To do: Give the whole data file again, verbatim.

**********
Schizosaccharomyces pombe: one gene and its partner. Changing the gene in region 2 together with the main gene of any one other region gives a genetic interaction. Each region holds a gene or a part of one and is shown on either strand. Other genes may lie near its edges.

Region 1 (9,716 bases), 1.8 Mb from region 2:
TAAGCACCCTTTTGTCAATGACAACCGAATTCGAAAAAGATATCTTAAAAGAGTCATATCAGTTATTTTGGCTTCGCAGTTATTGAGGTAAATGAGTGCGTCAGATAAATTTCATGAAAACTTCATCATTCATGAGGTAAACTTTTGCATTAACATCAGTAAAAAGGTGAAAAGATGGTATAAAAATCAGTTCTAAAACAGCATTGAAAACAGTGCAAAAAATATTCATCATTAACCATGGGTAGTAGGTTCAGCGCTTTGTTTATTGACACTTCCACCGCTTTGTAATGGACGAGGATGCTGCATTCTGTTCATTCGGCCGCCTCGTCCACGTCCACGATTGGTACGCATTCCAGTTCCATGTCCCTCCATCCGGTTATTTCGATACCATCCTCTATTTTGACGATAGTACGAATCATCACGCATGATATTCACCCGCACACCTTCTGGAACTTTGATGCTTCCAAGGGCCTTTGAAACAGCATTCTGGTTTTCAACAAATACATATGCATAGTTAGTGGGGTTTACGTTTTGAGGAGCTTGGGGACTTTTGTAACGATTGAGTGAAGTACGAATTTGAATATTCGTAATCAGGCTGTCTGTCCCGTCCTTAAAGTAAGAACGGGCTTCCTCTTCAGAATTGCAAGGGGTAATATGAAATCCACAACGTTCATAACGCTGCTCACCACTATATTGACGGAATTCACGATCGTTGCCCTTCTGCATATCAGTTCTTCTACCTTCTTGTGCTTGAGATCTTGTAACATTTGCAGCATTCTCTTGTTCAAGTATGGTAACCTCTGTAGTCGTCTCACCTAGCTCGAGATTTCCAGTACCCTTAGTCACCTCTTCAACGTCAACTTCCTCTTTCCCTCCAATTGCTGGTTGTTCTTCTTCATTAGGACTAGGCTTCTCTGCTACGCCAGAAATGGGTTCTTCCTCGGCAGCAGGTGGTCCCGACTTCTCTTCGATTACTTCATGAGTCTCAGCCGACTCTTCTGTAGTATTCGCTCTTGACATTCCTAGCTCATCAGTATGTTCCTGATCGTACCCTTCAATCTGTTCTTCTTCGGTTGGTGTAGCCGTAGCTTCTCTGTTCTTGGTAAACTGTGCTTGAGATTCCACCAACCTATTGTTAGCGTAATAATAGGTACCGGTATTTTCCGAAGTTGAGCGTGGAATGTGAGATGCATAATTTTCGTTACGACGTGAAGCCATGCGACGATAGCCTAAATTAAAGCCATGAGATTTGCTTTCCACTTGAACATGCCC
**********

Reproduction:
Schizosaccharomyces pombe: one gene and its partner. Changing the gene in region 2 together with the main gene of any one other region gives a genetic interaction. Each region holds a gene or a part of one and is shown on either strand. Other genes may lie near its edges.

Region 1 (9,716 bases), 1.8 Mb from region 2:
TAAGCACCCTTTTGTCAATGACAACCGAATTCGAAAAAGATATCTTAAAAGAGTCATATCAGTTATTTTGGCTTCGCAGTTATTGAGGTAAATGAGTGCGTCAGATAAATTTCATGAAAACTTCATCATTCATGAGGTAAACTTTTGCATTAACATCAGTAAAAAGGTGAAAAGATGGTATAAAAATCAGTTCTAAAACAGCATTGAAAACAGTGCAAAAAATATTCATCATTAACCATGGGTAGTAGGTTCAGCGCTTTGTTTATTGACACTTCCACCGCTTTGTAATGGACGAGGATGCTGCATTCTGTTCATTCGGCCGCCTCGTCCACGTCCACGATTGGTACGCATTCCAGTTCCATGTCCCTCCATCCGGTTATTTCGATACCATCCTCTATTTTGACGATAGTACGAATCATCACGCATGATATTCACCCGCACACCTTCTGGAACTTTGATGCTTCCAAGGGCCTTTGAAACAGCATTCTGGTTTTCAACAAATACATATGCATAGTTAGTGGGGTTTACGTTTTGAGGAGCTTGGGGACTTTTGTAACGATTGAGTGAAGTACGAATTTGAATATTCGTAATCAGGCTGTCTGTCCCGTCCTTAAAGTAAGAACGGGCTTCCTCTTCAGAATTGCAAGGGGTAATATGAAATCCACAACGTTCATAACGCTGCTCACCACTATATTGACGGAATTCACGATCGTTGCCCTTCTGCATATCAGTTCTTCTACCTTCTTGTGCTTGAGATCTTGTAACATTTGCAGCATTCTCTTGTTCAAGTATGGTAACCTCTGTAGTCGTCTCACCTAGCTCGAGATTTCCAGTACCCTTAGTCACCTCTTCAACGTCAACTTCCTCTTTCCCTCCAATTGCTGGTTGTTCTTCTTCATTAGGACTAGGCTTCTCTGCTACGCCAGAAATGGGTTCTTCCTCGGCAGCAGGTGGTCCCGACTTCTCTTCGATTACTTCATGAGTCTCAGCCGACTCTTCTGTAGTATTCGCTCTTGACATTCCTAGCTCATCAGTATGTTCCTGATCGTACCCTTCAATCTGTTCTTCTTCGGTTGGTGTAGCCGTAGCTTCTCTGTTCTTGGTAAACTGTGCTTGAGATTCCACCAACCTATTGTTAGCGTAATAATAGGTACCGGTATTTTCCGAAGTTGAGCGTGGAATGTGAGATGCATAATTTTCGTTACGACGTGAAGCCATGCGACGATAGCCTAAATTAAAGCCATGAGATTTGCTTTCCACTTGAACATGCCC